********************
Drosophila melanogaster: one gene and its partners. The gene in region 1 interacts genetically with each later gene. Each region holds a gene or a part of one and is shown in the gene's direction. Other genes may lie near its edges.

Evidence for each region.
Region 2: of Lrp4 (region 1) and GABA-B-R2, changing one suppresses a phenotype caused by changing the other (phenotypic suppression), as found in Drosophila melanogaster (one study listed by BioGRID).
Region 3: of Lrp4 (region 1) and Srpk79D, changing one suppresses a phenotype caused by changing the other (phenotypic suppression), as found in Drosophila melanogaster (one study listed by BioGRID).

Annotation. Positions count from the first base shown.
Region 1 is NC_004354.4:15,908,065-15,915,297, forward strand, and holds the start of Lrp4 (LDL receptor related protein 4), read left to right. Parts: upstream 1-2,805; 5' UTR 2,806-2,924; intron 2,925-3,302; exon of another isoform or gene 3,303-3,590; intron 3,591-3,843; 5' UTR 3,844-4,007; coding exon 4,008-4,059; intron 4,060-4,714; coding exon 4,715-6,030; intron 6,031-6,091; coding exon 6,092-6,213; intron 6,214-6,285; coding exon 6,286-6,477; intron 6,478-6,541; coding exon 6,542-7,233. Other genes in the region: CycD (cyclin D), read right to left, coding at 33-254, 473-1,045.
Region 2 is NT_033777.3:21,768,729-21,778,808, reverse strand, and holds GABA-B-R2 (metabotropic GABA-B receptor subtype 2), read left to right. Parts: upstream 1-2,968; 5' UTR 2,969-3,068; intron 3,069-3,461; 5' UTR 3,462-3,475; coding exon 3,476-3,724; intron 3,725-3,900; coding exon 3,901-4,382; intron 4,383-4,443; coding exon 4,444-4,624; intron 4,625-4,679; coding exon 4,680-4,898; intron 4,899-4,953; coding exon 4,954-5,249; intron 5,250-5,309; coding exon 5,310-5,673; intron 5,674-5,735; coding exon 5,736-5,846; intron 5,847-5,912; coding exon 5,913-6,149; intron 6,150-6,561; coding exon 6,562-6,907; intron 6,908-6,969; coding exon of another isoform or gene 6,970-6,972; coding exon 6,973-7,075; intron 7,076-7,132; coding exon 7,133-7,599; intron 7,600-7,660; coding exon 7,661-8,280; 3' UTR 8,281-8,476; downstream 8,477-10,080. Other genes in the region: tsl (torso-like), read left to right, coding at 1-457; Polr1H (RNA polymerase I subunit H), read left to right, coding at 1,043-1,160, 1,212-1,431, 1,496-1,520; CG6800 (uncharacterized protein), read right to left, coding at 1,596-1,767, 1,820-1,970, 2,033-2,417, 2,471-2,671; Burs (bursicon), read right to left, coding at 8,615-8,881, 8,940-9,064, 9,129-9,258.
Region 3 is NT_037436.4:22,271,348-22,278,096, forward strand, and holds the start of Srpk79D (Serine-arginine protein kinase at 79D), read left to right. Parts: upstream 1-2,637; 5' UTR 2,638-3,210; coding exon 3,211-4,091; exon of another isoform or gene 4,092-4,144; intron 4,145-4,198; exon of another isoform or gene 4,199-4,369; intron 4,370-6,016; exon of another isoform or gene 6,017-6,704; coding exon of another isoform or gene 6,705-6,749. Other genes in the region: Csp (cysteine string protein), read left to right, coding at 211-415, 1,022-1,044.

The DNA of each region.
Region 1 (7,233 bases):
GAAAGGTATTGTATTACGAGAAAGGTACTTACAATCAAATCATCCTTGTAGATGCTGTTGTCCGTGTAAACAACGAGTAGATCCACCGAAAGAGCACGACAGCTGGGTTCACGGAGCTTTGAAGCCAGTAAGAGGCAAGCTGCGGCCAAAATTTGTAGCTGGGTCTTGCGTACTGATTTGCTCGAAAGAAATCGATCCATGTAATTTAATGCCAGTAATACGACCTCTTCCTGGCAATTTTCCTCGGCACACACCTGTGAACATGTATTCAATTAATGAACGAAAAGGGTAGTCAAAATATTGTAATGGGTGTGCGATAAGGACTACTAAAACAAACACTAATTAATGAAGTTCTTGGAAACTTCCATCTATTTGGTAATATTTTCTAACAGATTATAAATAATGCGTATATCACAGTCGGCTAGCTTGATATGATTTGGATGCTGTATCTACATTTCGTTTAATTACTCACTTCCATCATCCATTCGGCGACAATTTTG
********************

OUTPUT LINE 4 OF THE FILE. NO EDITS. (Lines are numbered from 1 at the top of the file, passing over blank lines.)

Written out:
Region 3: of Lrp4 (region 1) and Srpk79D, changing one suppresses a phenotype caused by changing the other (phenotypic suppression), as found in Drosophila melanogaster (one study listed by BioGRID).